If now output terminal QO is set to logic "1", the voltage VH appearing there is an integrable signal available to timing circuit 281, which consequently begins to integrate and Vc will begin to rise. Vc is supplied as the input to Schmitt trigger 282. In accordance with well known principles, the output of Schmitt trigger 282 remains constant at VL when the input is less than a threshold voltage VTH, and then remains constant at VH when the input is greater than VTH. In the illustrated embodiment, VTH is selected to have a value intermediate VL and VH. Thus, as Vc rises from VL but is less than VTH, the output of Schmitt trigger 282 remains VL, and so VL or logic "0" appears at input terminal QI. Theoretically, Vc will rise to approach VH exponentially at a rate determined by time constant RC, so that there will come a point at a predetermined time following the moment when output terminal QO goes to logic "1" where Vc equals the intermediate value VTH. At this point the output of Schmitt trigger 282 goes to logic "1" or VH, and this logic "1" appears at input terminal QI. By this means, control circuit 240 receives two signals, i.e. the detected output from charging current detecting circuit 275 appearing at interrupt input INT2 and the logic "1" appearing at input terminal QI, separated by a predetermined time. Control circuit 240 uses this predetermined time in generating the counted value to be used as a new identifying code, as will now be described in connection with FIGS. 6 and 7.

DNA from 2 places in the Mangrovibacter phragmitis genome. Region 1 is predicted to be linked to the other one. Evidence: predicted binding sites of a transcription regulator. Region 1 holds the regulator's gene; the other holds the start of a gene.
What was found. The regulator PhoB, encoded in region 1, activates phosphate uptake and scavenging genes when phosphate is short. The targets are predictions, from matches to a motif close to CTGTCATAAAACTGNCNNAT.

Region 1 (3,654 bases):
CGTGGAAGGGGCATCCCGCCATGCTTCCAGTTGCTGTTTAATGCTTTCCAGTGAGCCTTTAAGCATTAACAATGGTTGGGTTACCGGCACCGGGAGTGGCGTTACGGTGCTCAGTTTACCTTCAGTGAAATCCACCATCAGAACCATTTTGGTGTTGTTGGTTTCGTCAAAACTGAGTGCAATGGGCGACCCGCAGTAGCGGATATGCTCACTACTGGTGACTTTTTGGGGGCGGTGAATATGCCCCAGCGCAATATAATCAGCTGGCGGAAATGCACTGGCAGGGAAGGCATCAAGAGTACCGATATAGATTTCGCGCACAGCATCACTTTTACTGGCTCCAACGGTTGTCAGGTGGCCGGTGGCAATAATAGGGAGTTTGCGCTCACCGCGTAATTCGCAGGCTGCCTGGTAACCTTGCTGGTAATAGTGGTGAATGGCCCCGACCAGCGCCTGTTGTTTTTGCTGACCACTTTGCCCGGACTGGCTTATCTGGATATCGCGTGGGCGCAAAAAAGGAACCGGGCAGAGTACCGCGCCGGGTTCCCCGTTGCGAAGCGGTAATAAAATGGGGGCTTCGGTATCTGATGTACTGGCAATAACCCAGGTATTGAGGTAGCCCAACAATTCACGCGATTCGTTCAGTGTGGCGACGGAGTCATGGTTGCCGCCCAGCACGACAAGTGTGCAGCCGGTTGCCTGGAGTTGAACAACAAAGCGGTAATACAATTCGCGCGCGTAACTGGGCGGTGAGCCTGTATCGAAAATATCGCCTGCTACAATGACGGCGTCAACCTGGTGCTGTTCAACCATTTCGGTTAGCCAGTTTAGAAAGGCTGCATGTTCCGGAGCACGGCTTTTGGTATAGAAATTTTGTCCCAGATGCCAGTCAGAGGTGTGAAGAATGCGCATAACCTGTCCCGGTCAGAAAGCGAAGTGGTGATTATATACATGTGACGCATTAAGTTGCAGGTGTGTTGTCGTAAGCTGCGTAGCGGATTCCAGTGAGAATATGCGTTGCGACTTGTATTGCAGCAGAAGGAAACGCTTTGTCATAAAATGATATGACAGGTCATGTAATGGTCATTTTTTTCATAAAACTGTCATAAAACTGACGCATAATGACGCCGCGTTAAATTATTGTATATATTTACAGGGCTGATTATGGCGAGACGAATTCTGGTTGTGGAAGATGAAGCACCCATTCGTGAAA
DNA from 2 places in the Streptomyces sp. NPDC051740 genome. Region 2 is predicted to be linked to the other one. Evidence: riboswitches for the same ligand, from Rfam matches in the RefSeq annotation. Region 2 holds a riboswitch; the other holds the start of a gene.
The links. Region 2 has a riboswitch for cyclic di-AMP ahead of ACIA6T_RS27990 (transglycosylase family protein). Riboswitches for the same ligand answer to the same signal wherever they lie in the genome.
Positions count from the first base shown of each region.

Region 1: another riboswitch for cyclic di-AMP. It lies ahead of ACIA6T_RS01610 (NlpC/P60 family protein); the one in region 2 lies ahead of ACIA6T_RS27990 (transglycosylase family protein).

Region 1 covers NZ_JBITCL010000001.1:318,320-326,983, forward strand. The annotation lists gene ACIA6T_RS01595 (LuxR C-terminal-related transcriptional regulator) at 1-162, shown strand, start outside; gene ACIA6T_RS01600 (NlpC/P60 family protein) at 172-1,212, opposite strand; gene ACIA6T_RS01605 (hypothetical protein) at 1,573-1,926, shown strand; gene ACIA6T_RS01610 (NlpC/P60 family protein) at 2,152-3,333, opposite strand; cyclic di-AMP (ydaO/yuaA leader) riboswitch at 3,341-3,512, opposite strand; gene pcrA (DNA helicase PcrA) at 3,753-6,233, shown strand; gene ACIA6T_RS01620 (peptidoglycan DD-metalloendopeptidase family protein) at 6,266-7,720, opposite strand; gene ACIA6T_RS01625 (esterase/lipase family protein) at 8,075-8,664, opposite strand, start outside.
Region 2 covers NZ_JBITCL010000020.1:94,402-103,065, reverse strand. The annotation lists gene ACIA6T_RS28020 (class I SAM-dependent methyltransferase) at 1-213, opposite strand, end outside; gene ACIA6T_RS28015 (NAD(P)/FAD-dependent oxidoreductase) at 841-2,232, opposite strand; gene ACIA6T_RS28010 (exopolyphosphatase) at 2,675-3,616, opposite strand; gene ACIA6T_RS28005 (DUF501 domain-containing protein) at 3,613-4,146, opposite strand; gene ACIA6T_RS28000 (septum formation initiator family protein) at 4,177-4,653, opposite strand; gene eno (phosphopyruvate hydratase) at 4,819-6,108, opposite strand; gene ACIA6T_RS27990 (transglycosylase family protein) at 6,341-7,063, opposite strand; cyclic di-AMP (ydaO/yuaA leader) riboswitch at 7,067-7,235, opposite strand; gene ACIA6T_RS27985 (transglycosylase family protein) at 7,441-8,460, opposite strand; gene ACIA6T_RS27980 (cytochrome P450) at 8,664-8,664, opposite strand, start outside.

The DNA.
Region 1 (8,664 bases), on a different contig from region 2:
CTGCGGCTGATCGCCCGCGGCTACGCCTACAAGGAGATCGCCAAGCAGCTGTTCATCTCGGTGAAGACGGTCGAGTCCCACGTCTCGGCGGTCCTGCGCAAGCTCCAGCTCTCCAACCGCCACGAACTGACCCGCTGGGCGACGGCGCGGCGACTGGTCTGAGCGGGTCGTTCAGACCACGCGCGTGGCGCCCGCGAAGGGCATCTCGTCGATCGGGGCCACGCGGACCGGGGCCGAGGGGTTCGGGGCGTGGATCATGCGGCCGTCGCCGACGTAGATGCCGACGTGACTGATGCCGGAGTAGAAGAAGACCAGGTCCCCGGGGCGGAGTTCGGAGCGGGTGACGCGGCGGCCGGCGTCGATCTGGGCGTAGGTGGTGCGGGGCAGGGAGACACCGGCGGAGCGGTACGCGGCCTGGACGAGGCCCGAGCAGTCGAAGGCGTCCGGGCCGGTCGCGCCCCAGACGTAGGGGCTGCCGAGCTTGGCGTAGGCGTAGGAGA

Assume that handset unit 1 has just been mounted on base unit 2, that charging current detecting circuit 275 has provided its detected ouput to interrupt input INT2 and that interrupt subroutine 20 has been retrieved by CPU 241. Also assume that charging voltage detecting circuit 181 has provided its detected output, after the delay from delay circuit 182, to interrupt input INT1 and that CPU 141 has retrieved interrupt subroutine 10. At this time, both input terminal QI and output terminal QO are reset to logic "0".